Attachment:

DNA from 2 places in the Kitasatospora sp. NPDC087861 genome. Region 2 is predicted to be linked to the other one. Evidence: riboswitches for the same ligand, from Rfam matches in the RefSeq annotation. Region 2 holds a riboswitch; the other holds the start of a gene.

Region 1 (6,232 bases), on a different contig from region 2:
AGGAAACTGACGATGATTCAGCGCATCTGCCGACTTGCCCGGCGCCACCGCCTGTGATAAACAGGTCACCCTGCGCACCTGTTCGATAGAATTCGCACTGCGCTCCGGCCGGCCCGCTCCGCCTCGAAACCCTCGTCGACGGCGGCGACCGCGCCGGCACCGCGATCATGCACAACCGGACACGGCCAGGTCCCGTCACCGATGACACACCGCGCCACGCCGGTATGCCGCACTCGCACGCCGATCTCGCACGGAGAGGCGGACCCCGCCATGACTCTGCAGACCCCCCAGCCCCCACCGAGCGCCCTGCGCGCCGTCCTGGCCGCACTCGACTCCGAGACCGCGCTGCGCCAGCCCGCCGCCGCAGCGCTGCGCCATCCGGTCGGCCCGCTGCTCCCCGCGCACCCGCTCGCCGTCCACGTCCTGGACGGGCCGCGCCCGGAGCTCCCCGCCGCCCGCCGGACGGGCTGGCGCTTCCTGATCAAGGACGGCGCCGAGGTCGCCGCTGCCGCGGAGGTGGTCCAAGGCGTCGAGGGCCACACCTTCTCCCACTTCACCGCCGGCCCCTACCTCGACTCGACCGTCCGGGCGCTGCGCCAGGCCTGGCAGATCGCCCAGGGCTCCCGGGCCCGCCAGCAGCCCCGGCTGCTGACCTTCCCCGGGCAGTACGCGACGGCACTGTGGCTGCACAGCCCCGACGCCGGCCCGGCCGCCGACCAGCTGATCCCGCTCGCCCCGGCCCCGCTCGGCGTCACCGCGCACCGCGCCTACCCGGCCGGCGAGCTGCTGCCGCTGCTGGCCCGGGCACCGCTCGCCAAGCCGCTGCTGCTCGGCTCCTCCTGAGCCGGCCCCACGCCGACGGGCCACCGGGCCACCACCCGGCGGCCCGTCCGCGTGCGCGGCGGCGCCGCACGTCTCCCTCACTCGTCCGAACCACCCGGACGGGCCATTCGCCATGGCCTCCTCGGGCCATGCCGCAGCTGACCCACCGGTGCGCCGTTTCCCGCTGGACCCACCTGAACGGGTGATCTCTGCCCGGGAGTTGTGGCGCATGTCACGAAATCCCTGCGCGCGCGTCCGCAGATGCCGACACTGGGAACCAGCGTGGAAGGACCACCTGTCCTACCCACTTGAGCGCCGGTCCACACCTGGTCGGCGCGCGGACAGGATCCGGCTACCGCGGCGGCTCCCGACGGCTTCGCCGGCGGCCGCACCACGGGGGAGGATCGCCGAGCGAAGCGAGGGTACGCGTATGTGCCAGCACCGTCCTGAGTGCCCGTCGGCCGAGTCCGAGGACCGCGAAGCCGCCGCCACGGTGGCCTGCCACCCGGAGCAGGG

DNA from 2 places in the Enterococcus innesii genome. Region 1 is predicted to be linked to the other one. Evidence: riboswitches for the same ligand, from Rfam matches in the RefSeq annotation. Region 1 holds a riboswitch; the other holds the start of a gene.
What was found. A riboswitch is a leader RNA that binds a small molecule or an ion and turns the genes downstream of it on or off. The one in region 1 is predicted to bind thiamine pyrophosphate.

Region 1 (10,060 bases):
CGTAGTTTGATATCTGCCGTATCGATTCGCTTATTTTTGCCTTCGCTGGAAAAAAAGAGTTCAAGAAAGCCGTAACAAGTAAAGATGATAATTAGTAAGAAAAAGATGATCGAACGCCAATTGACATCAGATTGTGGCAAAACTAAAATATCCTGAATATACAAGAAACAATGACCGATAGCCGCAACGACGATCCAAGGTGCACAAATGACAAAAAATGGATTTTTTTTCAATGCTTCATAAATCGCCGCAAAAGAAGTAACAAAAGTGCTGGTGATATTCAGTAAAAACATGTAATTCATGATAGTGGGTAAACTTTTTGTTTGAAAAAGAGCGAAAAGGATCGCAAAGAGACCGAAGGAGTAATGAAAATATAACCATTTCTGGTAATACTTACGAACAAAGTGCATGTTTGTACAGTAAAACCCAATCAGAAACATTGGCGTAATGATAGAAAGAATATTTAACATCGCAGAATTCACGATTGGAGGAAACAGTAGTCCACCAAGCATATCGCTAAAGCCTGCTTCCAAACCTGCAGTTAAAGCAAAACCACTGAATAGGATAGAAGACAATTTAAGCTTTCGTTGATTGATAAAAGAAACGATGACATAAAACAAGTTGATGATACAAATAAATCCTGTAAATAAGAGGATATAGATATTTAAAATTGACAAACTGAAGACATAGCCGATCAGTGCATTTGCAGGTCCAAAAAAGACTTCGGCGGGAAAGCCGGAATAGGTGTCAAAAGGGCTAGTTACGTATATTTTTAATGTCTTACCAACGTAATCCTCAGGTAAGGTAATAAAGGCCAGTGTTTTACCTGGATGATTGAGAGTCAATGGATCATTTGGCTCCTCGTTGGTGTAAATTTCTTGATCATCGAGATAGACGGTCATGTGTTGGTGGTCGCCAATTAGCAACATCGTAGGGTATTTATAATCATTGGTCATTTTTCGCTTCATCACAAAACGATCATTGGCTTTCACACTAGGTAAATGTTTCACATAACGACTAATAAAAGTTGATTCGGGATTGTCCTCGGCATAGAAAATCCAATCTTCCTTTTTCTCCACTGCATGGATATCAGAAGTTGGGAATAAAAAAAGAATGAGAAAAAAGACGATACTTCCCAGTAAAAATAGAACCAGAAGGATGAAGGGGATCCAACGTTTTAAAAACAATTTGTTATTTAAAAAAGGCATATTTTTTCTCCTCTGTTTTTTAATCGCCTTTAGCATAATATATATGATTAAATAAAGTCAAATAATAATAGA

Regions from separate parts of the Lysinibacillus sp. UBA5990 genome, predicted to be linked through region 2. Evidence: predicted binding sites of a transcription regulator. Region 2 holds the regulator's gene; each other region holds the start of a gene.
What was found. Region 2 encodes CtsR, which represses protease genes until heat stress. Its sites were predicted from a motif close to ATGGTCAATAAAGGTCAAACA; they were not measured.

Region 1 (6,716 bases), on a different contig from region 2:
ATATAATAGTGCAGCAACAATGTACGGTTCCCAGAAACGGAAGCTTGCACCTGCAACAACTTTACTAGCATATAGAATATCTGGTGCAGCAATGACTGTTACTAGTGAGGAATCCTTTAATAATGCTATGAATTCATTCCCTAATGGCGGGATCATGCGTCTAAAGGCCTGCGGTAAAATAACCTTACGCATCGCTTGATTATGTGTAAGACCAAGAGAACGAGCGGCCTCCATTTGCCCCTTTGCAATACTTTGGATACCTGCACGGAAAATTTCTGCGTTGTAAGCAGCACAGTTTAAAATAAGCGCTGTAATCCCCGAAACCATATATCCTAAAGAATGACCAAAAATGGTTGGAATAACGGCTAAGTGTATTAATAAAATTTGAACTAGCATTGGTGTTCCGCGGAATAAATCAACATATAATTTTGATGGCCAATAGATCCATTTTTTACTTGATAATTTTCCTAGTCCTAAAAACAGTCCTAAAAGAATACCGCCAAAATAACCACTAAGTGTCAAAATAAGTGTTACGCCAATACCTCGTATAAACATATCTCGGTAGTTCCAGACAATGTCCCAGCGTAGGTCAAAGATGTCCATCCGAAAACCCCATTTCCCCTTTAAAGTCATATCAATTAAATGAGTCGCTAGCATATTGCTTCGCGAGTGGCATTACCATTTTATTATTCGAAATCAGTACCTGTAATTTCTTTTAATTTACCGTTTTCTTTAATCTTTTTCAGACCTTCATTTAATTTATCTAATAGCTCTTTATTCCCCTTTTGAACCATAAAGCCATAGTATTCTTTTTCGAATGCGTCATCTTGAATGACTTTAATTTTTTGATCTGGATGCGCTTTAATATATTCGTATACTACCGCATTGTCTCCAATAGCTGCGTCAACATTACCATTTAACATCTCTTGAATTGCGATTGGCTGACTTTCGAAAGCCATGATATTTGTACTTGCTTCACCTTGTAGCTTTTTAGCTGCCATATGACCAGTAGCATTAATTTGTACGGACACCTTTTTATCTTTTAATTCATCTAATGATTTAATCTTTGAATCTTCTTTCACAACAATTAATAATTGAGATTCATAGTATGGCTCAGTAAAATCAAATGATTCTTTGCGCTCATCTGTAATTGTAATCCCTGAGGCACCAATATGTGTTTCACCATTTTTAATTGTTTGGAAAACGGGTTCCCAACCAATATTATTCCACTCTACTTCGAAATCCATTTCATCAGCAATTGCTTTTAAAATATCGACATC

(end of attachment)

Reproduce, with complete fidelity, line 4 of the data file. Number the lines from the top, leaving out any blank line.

DNA from 2 places in the Enterococcus innesii genome. Region 1 is predicted to be linked to the other one. Evidence: riboswitches for the same ligand, from Rfam matches in the RefSeq annotation. Region 1 holds a riboswitch; the other holds the start of a gene.